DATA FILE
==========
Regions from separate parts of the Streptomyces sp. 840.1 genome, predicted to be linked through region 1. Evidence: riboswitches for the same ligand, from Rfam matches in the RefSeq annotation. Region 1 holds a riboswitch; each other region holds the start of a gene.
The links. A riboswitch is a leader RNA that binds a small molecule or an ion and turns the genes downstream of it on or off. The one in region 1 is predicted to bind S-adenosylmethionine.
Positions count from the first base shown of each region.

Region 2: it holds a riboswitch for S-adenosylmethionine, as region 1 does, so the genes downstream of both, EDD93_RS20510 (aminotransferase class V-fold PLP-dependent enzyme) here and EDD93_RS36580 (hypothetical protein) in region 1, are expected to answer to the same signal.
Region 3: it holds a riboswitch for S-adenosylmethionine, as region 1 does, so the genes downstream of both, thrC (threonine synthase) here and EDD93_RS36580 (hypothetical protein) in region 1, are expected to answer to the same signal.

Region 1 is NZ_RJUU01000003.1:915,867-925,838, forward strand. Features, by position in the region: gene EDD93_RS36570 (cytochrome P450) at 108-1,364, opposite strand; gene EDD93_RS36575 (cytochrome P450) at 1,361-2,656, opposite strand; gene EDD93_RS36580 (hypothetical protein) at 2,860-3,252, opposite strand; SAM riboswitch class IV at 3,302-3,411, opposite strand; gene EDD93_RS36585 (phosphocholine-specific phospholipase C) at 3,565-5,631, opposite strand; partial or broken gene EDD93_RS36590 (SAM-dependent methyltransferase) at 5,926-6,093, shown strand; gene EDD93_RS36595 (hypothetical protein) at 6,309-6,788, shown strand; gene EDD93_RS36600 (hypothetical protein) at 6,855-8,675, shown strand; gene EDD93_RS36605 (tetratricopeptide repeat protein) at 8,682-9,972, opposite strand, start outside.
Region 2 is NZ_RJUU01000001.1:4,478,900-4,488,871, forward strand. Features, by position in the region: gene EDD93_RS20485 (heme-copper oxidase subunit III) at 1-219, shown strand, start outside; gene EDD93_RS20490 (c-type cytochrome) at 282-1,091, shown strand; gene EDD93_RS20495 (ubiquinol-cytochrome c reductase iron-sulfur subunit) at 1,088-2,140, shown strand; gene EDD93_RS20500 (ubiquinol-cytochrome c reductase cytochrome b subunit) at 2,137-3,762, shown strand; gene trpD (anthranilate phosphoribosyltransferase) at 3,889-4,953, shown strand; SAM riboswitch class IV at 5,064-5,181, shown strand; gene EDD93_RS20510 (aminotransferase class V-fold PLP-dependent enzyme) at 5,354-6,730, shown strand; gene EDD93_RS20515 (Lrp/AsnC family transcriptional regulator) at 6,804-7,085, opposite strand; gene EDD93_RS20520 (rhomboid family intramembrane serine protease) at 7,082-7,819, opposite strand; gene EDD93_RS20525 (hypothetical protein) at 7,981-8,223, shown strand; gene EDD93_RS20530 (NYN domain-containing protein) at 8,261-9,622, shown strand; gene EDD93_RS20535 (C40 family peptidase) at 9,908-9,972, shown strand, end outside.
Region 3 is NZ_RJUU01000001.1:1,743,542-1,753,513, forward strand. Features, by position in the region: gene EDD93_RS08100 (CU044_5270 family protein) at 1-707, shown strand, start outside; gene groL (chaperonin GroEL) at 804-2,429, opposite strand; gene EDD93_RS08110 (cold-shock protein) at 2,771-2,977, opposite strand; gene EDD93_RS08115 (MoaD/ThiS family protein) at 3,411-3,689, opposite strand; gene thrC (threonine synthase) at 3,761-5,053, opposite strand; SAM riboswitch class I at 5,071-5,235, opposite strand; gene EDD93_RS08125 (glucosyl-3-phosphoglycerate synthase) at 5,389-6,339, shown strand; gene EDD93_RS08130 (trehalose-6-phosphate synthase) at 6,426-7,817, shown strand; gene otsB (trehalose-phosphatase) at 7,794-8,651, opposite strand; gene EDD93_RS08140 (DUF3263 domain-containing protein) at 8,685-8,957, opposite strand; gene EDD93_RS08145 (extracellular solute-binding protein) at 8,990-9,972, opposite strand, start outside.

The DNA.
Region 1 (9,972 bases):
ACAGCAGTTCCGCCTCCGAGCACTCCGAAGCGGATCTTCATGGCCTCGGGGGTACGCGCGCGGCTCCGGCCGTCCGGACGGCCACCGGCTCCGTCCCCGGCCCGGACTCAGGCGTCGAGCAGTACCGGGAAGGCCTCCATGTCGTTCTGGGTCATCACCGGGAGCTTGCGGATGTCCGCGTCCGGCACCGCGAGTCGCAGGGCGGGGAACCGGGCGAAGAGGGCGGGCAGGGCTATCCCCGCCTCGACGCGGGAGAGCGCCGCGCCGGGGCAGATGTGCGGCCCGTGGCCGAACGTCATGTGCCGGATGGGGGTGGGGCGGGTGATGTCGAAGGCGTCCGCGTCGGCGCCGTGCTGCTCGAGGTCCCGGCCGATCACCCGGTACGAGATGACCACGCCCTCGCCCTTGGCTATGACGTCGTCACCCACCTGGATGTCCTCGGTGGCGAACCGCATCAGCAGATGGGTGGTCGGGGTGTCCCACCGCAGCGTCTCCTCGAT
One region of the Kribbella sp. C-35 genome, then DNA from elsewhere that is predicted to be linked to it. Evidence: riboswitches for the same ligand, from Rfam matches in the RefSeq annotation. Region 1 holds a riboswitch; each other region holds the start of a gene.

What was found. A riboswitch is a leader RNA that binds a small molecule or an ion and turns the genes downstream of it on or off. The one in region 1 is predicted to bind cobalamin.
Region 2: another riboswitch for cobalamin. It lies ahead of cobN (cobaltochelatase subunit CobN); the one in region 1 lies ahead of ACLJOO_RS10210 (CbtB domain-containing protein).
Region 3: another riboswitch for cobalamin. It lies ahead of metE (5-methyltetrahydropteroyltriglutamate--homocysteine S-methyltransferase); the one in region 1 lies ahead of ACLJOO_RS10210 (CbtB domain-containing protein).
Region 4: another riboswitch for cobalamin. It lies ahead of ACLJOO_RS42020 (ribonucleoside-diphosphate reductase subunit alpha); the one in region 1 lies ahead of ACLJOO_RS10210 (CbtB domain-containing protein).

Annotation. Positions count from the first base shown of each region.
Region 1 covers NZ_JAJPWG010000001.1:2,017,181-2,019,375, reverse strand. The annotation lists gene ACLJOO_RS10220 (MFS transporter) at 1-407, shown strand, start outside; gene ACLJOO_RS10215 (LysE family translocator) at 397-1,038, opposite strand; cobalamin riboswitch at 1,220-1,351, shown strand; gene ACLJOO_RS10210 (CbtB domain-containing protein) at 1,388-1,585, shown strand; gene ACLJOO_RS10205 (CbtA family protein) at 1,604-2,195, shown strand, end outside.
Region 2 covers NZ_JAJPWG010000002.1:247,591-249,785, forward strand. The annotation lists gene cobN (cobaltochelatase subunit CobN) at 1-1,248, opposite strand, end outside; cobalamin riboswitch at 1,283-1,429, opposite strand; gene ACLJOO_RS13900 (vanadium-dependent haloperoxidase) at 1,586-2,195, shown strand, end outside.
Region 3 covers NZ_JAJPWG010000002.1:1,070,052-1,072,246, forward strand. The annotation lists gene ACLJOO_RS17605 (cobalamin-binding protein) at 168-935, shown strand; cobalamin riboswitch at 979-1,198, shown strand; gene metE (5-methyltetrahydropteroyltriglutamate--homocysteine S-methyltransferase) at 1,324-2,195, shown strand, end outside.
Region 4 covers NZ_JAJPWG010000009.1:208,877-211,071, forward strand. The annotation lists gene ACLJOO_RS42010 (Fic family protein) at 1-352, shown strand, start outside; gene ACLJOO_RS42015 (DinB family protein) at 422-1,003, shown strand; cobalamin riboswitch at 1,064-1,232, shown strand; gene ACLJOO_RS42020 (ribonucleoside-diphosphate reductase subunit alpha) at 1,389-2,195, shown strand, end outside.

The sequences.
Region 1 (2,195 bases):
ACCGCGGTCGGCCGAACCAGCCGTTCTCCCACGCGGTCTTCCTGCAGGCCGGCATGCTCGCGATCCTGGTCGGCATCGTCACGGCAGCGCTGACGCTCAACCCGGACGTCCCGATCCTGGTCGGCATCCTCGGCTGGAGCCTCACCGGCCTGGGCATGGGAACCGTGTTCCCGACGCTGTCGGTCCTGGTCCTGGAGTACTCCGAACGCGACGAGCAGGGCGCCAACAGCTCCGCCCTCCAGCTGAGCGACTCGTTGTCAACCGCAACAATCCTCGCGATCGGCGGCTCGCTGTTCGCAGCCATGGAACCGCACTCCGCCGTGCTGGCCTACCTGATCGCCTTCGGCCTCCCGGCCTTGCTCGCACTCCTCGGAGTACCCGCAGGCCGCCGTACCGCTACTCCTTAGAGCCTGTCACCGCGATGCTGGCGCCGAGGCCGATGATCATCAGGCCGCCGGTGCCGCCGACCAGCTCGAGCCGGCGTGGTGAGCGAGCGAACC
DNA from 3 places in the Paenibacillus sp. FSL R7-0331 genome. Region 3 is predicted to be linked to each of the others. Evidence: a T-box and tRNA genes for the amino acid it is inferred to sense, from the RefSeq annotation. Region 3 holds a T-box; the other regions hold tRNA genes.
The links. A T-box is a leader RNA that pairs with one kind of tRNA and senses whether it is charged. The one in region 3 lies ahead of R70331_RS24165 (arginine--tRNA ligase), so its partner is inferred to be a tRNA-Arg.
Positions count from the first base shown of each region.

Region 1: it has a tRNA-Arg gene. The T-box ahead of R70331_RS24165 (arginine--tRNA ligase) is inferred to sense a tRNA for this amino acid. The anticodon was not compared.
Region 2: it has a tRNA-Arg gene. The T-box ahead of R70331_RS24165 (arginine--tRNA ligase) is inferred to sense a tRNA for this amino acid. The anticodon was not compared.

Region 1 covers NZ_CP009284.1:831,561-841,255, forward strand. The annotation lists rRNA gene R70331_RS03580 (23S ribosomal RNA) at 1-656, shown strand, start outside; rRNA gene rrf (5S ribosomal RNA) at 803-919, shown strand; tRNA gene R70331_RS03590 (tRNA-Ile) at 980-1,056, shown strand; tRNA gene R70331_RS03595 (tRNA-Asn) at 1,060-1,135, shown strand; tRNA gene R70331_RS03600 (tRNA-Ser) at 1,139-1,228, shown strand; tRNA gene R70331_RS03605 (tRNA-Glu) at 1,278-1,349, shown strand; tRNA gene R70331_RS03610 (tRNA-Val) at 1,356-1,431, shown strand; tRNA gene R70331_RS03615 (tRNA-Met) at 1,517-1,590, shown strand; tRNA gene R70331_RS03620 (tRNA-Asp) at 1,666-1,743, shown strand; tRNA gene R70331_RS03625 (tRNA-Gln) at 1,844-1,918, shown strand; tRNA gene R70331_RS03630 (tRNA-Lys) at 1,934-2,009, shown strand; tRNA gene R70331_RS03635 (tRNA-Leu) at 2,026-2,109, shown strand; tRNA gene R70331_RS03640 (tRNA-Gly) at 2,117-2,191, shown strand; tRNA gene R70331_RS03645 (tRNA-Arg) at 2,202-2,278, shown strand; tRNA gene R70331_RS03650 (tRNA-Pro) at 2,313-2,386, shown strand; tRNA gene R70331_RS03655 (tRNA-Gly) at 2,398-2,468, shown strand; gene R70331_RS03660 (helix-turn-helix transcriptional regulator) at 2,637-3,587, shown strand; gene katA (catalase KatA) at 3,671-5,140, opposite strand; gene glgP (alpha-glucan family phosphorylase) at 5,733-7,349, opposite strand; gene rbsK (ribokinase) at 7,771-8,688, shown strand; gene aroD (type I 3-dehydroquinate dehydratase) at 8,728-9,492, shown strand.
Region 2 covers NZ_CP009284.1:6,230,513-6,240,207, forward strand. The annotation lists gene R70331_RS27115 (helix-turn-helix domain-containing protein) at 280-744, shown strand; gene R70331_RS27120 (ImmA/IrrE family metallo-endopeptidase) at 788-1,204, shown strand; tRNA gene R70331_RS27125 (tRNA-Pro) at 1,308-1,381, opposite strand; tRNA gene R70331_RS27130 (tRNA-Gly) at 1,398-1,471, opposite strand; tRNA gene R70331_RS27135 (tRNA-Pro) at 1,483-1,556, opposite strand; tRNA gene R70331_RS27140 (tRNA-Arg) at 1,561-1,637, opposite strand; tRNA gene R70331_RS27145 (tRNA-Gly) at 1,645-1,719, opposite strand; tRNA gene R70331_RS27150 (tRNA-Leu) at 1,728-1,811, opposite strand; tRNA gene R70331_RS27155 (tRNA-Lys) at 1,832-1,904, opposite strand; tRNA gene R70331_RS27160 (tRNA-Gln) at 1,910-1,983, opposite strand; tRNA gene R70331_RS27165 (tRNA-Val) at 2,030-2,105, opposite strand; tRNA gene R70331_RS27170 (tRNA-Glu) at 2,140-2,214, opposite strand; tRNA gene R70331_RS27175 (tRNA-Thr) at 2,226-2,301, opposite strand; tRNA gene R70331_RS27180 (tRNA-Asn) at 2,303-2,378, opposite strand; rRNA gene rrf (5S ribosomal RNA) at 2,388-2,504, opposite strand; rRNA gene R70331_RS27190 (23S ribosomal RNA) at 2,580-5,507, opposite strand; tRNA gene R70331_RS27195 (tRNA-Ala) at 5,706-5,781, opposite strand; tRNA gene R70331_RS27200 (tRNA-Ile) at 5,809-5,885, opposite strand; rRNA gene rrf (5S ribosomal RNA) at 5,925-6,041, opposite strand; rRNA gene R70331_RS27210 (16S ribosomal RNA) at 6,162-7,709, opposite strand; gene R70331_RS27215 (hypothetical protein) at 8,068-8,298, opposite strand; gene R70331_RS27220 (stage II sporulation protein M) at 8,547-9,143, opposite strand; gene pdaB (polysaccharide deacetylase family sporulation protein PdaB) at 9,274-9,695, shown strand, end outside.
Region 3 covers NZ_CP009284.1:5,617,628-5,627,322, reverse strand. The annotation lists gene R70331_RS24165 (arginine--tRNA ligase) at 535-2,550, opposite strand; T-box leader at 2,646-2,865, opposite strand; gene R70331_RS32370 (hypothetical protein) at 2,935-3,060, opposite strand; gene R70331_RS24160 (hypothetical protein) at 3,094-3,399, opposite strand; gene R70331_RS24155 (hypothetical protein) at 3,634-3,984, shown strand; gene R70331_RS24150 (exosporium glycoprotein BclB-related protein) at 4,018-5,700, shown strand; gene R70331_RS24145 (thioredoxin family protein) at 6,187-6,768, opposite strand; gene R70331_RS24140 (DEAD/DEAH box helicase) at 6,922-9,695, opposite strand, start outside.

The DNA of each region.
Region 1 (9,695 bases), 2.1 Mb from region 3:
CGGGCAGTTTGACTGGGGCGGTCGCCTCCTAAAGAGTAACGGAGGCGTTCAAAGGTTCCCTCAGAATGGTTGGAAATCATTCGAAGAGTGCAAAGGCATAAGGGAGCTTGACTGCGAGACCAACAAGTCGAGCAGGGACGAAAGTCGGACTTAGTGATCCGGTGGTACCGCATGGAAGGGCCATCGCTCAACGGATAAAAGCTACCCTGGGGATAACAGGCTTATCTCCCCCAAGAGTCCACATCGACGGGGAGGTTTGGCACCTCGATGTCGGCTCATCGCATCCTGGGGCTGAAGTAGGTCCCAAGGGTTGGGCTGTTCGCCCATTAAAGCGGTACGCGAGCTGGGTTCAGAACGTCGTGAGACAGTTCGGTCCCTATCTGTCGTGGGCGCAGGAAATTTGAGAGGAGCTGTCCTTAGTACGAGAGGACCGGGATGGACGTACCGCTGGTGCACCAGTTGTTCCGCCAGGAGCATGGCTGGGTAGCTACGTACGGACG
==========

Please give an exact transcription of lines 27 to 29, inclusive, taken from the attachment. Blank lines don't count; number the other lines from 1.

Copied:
Positions count from the first base shown of each region.

Region 1: it has a tRNA-Arg gene. The T-box ahead of R70331_RS24165 (arginine--tRNA ligase) is inferred to sense a tRNA for this amino acid. The anticodon was not compared.
Region 2: it has a tRNA-Arg gene. The T-box ahead of R70331_RS24165 (arginine--tRNA ligase) is inferred to sense a tRNA for this amino acid. The anticodon was not compared.